While the spacecraft may be gone, the Cassini mission continues to deliver new and exciting discoveries throughout the Saturn system. Titan, in particular, has been unveiled as one of the most exciting and complex worlds in the solar system. In this seminar, we will review the latest discoveries surrounding Titan’s methane-based hydrologic cycle and describe the culmination of a campaign conducted through the end of the Cassini mission to map the bathymetry and composition of its hydrocarbon lakes and seas. These observations include transient phenomena, affectionately dubbed Titan’s Magic Islands, and fantastically transparent lakes that confound expectation. We will end with a review of unanswered questions and justify why returning to Titan is compelling from both geologic and astrobiologic perspectives.

Date:   Wednesday 18-Apr-2018
Speaker:   Dr. Meredith MacGregor (Carnegie/DTM)
Title:  Debris Disks as Probes of Planetary System Evolution

At least 20% of nearby main sequence stars are surrounded by disks of dusty material resulting from the collisional erosion of planetesimals, larger bodies similar to asteroids and comets in our own Solar System. The resulting dust can be observed via scattered light at visible to near-infrared wavelengths or thermal emission at mid-infrared to millimeter wavelengths. Since the dust-producing planetesimals are expected to persist in stable regions like belts and resonances, the locations, morphologies, and physical properties of dust in these ‘debris disks’ provide probes of planet formation and subsequent dynamical evolution. Observations at millimeter wavelengths are especially critical to our understanding of these systems, since the large grains that dominate emission at these long wavelengths do not travel far from their origin and therefore reliably trace the underlying planetesimal distribution. I will present ongoing work that uses observations of the angularly resolved brightness distribution and the spectral dependence of the flux density to constrain both the structure and grain size distribution of nearby debris disks. In particular, I will show new ALMA observations that place constraints on the position, width, surface density gradient, and any asymmetric structure of several well-known debris disks (including Fomalhaut, HD 32297, and HD 61005). Together these results provide an exciting foundation to investigate the dynamical evolution of planetary systems through multi-wavelength observations of debris disks.

Date:   Wednesday 25-Apr-2018
Speaker:   Dr. Brett McGuire (NOAO)
Title:  From One to Two Dimensional Interstellar Carbon: A Synthesis of Laboratory, Observations, and Theory

In the last 50 years of astrochemical research, the realm of one-dimensional carbon chemistry (i.e. carbon chain molecules) has been well explored. Life, however, relies on two and three-dimensional carbon - branches, rings, bridges, and so forth. Here, we present the first rotational detection of a six-membered ring molecule in the interstellar medium (ISM), benzonitrile (c-C6H5CN), using deep Green Bank Telescope observations of TMC-1 combined with high-precision laboratory spectroscopy. We then explore the formation chemistry of this two-dimensional carbon molecule using a combined laboratory, quantum chemical, and modeling approach. We demonstrate the synthesis of cyclic species (benzene [c-C6H6] and benzonitrile) from simple, acyclic precursors, providing definitive evidence for facile bottom-up generation of two-dimensional carbon chemistry in the ISM. The results show that benzonitrile can already be used as a reliable proxy for the presence of benzene in the ISM, and that there may exist a much larger array of 'hidden' aromatic species just beyond the current sensitivity of spectral surveys.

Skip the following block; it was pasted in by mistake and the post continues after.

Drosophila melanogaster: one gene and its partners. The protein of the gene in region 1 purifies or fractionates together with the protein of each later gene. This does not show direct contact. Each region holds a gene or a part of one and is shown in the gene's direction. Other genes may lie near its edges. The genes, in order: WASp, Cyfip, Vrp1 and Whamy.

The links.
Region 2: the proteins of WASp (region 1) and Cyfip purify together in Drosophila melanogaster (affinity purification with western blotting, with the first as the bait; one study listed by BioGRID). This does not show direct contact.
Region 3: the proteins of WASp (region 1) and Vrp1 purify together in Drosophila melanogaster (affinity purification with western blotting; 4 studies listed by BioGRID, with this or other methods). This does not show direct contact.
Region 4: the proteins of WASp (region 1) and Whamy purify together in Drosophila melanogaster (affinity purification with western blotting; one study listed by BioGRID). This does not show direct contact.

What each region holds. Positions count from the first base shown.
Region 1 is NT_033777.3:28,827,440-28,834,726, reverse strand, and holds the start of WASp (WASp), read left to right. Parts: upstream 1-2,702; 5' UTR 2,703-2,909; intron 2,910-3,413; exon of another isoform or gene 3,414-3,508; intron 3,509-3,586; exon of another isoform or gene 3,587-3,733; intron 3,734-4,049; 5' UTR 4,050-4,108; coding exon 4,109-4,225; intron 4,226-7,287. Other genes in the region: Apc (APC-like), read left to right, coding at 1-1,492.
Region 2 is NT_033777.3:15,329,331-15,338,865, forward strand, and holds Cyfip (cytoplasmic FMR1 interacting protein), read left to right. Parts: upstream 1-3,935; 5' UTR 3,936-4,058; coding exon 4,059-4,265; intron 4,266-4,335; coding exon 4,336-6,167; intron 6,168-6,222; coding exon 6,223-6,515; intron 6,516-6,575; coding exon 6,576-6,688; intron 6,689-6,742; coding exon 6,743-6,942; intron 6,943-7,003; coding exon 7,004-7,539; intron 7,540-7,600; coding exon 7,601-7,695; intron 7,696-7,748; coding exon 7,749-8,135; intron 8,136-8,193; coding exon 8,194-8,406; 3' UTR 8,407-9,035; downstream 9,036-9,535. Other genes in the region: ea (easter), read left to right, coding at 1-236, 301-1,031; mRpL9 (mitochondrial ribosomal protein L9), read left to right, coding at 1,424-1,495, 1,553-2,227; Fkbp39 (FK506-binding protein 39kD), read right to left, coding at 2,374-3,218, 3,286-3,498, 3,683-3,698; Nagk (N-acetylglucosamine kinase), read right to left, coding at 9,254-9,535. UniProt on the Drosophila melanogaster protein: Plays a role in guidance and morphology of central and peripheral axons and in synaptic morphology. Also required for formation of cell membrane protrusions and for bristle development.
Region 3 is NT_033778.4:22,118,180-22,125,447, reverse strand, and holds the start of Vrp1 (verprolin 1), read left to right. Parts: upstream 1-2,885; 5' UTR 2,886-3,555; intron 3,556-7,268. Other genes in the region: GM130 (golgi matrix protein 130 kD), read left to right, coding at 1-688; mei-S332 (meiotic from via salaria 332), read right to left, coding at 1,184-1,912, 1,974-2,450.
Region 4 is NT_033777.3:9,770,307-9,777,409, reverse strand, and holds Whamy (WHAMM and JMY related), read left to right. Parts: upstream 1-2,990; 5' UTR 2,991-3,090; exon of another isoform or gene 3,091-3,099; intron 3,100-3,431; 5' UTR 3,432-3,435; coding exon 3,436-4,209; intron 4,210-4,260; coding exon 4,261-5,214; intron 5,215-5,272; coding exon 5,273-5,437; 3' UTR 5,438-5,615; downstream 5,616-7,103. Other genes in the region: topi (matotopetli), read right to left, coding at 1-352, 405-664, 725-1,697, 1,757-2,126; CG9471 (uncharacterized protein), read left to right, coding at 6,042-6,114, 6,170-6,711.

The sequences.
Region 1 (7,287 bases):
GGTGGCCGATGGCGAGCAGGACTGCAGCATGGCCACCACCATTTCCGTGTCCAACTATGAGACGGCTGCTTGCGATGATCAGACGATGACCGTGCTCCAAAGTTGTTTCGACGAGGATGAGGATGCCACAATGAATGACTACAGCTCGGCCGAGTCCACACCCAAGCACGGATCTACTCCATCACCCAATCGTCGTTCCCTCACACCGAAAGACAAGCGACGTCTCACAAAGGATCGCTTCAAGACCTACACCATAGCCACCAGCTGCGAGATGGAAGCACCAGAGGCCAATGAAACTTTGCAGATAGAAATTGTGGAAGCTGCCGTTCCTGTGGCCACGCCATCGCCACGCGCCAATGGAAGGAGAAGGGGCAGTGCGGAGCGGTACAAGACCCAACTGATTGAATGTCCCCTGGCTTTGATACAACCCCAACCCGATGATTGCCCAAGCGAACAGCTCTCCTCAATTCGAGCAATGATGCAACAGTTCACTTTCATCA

Date:   Wednesday 02-May-2018
Speaker:   Dr. Dana Hurley (JHUAPL) & Marcia Segura (GSFC/UMD)
Title:  Unconscious Bias and Privilege – and their impacts in our community.

Space science is a discipline that relies on collaboration of teams to make large advances in the state of knowledge. Research shows that diverse teams are more innovative and produce better results than homogenous teams. Often in space science, team members are often selected without ormal competitions, where factors such as unconscious bias, homophily, and privilege can affect the personnel selected to be on a team. We have shown that team membership by gender is statistically anomalous in planetary science spacecraft missions, with women underrepresented by 4 sigma compared to their population in the AAS Division of Planetary Science. We present best practices to be aware of these effects so that they can be consciously countered. Space sciences will achieve more innovation and discovery by working as a community to create a more inclusive environment.

Date:   Wednesday 09-May-2018
Speaker:   Dr. Aaron Evans (University of Virginia)
Title:  The Great Observatories All-sky LIRG Survey

Luminous Infrared Galaxies (LIRGs) are observed primarily to be interacting and merging galaxies. They are the sites of rampant star formation and active galactic nuclei (AGN) which are fed by abundant supplies of molecular gas. However, the very property that led to their initial discovery by IRAS as a significant galaxy population - their high infrared luminosity - also makes them difficult to study; the majority of the UV and optical light from young, massive stars and AGN is absorbed by obscuring dust and re-emitted in the infrared. The Great Observatories All-sky LIRGs Survey thus makes use of the diversity in wavelength coverage of the present space-based telescopes to probe the activity in a large (~ 100 - 200), flux-limited sample of LIRGs from the Revised Bright Galaxy Sample (RBGS). The first part of the talk will be devoted to discussing the survey as a whole. The latter part of the talk will be focussed on how our JVLA and Herschel Space Telescope observations are helping to shape the picture of star formation in extreme environments.